An ophthalmologist is a specialist doctor who is highly trained and skilled at diagnosing, monitoring, and treating a variety of eye conditions, including glaucoma, macular degeneration, or cataracts. They are experts in medical treatment, surgery, and microsurgery for eye conditions and diseases. One may need an ophthalmologist if they have a pre-existing eye condition or a new eye problem that requires advanced care or surgery
Dr. Major Rajesh Kar is an Ophthalmologist & Surgeon along with being a Diabetes & Cardiovascular Expert and a Law Student. He has served in the Indian Army from 2008 – 2015 as a Medical doctor and later pursued his Master in Surgery from Command Hospital, Kolkata in 2019. Currently, he carries his own practice as a consultant eye specialist Phaco and Microsurgery.
Eyes need special attention
The eye is the most important and sensitive organ of our body. Dr. Rajesh feels that it is unfortunate that people ignore eyes whereas the eyes need special attention, “It is not our fault or the people's fault. It may be the fault of the national policymakers that we could not make ophthalmologists reachable or available to reach the grassroots level. However, whoever is fortunate enough to have their ophthalmologist within their reach must look after their eyes,” he says.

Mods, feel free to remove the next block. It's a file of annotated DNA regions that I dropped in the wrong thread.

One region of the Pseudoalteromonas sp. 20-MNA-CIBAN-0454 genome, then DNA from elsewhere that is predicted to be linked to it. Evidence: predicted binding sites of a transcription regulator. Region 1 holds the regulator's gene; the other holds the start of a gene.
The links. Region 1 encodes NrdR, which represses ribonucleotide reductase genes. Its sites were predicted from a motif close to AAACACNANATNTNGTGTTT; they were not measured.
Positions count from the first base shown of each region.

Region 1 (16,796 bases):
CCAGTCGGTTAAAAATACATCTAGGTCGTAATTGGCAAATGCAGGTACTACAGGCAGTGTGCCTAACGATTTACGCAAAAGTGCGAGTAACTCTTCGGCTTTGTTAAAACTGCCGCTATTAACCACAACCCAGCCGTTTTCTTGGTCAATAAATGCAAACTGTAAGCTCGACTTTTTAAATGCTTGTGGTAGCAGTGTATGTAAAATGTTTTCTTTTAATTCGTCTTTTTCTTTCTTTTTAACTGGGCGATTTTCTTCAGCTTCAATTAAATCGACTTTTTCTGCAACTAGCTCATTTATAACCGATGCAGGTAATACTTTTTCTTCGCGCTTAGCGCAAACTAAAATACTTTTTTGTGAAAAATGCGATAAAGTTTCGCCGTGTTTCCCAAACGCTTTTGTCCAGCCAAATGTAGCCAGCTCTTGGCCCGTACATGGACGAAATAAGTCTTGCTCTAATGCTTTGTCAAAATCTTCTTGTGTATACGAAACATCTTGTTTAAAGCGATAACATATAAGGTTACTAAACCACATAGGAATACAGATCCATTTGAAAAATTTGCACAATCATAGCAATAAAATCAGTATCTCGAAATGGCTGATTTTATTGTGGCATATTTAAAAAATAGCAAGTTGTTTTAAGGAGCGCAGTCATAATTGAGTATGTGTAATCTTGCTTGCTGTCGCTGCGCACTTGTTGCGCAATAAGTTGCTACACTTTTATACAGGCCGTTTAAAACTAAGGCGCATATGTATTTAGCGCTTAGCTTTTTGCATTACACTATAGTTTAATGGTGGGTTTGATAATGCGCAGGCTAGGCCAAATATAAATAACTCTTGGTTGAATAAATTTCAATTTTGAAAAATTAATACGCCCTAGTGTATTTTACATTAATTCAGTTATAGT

Importance of eye check-up before the child is born
Dr. Rajesh throws light on the importance of eye examinations not only for after birth but before birth as well, “Actually eyes come under the evaluation or examination much before the baby is born, that is when the baby is in the mother’s womb. We have to be very careful if there are any abnormalities that might have the vision involved or any congenital issues that we have to look after. If a mother has got some problem then the baby may get some eye-related problem as well for example if the mother has toxoplasma then the baby might get a cataract, if the mother has rubella, the baby can have a cataract and other eye-related issues, or in babies, if you find any chromosomal anomalies like down syndrome, which is very significant, then we have to be very careful. After birth for neonates, there are few things in the USA, unfortunately not in India yet, a comprehensive eye check-up for the babies is done as soon as the baby is born, without that the complete examination is impossible,” he says.